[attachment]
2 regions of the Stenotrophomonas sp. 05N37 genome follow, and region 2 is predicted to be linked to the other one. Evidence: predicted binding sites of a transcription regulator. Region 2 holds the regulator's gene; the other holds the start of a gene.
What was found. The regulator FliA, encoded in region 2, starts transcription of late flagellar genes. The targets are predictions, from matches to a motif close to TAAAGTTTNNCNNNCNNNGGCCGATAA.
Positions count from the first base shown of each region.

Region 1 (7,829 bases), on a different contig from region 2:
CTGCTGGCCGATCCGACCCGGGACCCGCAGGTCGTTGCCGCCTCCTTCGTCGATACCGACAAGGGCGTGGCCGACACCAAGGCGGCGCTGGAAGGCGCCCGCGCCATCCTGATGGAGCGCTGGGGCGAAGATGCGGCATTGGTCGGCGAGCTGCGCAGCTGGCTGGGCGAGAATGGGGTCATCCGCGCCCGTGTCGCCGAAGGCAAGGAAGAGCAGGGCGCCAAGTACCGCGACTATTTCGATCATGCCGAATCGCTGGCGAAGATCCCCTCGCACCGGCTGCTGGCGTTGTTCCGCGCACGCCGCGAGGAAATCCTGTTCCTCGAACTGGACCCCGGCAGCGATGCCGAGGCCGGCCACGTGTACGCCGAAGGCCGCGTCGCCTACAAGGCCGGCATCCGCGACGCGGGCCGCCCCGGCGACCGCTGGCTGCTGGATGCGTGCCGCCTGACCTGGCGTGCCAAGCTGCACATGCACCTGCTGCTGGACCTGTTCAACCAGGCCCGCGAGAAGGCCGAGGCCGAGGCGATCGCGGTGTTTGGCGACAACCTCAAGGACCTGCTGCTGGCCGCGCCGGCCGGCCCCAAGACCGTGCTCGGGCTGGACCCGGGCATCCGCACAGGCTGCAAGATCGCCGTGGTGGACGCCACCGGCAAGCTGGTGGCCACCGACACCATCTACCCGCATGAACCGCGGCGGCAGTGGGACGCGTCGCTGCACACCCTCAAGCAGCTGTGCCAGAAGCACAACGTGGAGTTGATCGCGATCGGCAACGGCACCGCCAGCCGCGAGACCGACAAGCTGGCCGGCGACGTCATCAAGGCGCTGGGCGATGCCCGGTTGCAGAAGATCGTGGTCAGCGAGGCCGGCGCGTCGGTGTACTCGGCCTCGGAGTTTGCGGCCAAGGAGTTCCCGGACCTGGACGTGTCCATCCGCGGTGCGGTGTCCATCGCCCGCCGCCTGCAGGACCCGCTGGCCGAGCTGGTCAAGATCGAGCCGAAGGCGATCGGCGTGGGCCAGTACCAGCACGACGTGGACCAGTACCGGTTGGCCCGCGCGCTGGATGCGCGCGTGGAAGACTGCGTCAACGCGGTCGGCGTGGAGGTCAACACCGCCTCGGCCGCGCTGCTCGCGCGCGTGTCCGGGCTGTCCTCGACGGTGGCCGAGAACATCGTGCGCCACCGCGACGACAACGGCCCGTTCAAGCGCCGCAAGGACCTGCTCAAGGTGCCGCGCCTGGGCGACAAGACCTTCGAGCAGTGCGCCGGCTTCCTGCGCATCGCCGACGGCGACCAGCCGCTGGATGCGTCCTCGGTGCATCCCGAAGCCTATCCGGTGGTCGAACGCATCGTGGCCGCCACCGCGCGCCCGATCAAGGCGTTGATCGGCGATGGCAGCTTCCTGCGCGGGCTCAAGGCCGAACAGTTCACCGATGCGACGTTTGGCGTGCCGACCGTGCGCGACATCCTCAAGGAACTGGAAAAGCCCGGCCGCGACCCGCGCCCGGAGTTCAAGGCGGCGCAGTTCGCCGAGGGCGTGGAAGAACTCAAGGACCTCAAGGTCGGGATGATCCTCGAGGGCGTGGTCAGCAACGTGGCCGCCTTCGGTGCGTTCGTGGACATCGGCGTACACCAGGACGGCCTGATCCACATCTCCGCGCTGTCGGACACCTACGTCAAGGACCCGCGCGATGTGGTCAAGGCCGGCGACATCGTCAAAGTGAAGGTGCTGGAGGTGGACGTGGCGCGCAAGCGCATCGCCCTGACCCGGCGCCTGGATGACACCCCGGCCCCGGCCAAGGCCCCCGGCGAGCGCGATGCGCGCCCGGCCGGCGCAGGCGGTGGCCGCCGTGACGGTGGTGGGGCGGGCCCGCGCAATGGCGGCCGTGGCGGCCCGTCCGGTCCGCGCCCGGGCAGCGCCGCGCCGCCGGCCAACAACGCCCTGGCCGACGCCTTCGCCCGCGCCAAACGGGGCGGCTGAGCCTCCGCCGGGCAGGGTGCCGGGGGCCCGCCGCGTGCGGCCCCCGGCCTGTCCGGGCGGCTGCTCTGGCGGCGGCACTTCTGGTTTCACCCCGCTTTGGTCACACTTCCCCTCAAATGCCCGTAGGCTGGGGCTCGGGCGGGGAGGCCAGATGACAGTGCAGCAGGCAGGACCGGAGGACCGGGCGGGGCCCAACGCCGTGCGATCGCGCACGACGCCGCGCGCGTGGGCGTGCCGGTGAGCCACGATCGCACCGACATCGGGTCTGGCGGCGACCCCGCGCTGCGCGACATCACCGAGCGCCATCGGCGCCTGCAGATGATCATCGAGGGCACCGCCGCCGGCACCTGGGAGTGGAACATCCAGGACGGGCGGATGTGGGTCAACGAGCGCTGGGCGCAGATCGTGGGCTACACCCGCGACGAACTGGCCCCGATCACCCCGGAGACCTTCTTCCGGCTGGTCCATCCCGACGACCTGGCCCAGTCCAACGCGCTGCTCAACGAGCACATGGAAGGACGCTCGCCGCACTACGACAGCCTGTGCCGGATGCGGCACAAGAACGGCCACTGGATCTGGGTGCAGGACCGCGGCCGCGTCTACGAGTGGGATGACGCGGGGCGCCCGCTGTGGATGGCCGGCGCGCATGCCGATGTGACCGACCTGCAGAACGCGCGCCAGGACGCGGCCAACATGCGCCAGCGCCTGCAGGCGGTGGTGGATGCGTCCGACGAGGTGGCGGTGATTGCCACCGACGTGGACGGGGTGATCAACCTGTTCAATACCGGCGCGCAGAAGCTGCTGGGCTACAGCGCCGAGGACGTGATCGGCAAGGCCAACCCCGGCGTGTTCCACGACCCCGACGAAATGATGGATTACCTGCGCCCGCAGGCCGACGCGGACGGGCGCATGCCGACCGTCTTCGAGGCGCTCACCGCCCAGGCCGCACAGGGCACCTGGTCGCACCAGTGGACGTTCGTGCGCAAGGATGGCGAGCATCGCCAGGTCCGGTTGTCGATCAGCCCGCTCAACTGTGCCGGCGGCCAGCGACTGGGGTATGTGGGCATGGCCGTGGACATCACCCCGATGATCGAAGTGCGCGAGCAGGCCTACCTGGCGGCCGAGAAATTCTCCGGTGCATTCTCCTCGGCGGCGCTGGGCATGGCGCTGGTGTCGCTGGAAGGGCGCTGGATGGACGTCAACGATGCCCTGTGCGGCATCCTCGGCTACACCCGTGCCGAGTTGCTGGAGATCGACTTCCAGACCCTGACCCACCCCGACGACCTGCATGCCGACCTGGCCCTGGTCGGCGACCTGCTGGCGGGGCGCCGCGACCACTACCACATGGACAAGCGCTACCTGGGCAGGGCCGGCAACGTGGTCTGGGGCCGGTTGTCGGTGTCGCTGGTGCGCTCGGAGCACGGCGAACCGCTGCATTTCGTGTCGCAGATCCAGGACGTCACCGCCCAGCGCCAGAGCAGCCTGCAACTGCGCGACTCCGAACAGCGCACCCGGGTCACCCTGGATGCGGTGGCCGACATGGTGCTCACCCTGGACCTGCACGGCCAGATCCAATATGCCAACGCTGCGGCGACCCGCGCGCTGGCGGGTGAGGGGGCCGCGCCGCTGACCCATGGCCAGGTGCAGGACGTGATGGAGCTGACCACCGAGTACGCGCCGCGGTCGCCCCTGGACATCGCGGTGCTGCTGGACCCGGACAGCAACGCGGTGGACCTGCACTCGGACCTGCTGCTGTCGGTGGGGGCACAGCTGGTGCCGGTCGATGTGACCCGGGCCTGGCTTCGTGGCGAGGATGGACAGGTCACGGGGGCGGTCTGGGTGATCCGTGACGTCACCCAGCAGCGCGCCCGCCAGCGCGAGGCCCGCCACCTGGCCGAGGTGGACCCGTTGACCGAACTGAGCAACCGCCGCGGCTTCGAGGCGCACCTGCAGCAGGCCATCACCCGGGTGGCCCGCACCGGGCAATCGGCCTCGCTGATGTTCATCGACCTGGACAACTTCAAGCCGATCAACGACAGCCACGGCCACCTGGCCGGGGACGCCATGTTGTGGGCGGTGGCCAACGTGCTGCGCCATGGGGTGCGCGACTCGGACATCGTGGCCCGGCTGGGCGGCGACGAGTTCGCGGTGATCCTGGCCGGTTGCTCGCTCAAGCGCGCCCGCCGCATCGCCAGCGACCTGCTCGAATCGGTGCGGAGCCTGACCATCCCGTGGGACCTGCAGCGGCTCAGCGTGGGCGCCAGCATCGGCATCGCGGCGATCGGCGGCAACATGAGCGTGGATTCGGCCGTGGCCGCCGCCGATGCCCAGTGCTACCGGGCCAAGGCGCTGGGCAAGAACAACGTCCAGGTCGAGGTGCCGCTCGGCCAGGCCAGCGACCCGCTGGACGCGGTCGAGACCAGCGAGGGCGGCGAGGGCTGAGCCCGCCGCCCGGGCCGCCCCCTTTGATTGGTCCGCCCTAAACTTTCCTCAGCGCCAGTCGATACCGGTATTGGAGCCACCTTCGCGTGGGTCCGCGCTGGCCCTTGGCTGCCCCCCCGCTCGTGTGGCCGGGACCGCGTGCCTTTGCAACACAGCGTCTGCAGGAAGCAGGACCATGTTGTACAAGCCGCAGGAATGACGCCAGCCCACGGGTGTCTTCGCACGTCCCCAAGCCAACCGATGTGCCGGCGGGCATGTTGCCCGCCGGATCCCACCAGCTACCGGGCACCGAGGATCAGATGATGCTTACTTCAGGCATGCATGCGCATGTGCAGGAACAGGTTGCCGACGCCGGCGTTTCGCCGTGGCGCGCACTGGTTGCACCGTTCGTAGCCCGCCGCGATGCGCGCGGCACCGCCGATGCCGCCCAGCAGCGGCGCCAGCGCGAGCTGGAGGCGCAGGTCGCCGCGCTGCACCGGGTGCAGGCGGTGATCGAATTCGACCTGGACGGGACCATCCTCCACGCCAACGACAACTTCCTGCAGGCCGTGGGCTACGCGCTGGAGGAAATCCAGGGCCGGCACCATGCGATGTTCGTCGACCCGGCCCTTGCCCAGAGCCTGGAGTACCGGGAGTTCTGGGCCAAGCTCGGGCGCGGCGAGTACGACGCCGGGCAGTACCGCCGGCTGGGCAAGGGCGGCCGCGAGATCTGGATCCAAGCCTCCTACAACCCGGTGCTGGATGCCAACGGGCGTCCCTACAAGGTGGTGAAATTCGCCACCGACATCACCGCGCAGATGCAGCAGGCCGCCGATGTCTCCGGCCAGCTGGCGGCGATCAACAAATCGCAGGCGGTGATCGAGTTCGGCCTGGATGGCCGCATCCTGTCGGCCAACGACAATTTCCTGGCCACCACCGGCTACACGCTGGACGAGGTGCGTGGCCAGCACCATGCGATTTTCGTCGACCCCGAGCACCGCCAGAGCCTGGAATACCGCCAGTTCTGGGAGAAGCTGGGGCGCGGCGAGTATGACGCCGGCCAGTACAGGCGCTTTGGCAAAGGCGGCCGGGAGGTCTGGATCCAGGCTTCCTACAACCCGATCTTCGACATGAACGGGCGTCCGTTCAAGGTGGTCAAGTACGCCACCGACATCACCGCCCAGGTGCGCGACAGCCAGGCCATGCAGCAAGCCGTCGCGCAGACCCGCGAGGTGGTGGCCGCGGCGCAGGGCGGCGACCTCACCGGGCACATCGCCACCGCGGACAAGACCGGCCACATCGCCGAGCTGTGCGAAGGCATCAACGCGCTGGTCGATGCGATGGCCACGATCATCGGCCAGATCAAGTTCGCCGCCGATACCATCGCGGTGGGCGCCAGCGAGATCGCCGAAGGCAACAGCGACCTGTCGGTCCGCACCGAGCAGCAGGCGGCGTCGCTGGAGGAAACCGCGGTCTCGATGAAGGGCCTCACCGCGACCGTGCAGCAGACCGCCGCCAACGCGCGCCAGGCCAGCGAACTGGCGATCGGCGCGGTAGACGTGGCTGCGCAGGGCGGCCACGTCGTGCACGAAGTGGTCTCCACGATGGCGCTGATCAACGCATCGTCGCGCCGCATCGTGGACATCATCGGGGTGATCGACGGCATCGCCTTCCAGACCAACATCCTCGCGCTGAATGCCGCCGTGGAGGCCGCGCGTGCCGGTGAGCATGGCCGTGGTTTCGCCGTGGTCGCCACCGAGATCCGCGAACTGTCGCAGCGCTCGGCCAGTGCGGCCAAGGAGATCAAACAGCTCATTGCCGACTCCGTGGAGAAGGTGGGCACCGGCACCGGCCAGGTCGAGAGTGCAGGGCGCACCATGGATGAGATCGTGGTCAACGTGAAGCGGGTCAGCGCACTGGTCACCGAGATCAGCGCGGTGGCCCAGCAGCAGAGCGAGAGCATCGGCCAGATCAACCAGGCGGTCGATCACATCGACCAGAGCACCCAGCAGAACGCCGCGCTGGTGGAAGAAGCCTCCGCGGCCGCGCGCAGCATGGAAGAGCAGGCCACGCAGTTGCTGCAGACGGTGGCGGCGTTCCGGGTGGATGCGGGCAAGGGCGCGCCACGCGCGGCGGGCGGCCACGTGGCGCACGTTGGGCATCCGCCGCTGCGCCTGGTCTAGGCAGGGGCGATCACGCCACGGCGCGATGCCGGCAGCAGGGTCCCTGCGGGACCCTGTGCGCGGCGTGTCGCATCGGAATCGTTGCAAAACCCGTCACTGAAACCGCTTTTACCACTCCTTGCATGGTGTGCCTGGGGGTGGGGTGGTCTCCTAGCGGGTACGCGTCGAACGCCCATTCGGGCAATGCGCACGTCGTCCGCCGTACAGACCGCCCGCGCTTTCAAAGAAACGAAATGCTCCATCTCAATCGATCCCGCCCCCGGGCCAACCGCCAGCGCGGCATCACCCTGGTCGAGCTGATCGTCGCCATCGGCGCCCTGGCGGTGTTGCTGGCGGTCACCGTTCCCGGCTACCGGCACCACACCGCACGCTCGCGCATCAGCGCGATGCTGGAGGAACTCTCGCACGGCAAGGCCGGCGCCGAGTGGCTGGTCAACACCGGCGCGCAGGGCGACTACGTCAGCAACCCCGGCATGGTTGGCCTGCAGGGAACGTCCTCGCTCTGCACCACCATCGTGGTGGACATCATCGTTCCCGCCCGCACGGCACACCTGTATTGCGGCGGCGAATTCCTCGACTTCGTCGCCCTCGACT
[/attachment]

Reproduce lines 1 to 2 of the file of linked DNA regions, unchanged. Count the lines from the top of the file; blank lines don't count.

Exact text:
2 regions of the Stenotrophomonas sp. 05N37 genome follow, and region 2 is predicted to be linked to the other one. Evidence: predicted binding sites of a transcription regulator. Region 2 holds the regulator's gene; the other holds the start of a gene.
What was found. The regulator FliA, encoded in region 2, starts transcription of late flagellar genes. The targets are predictions, from matches to a motif close to TAAAGTTTNNCNNNCNNNGGCCGATAA.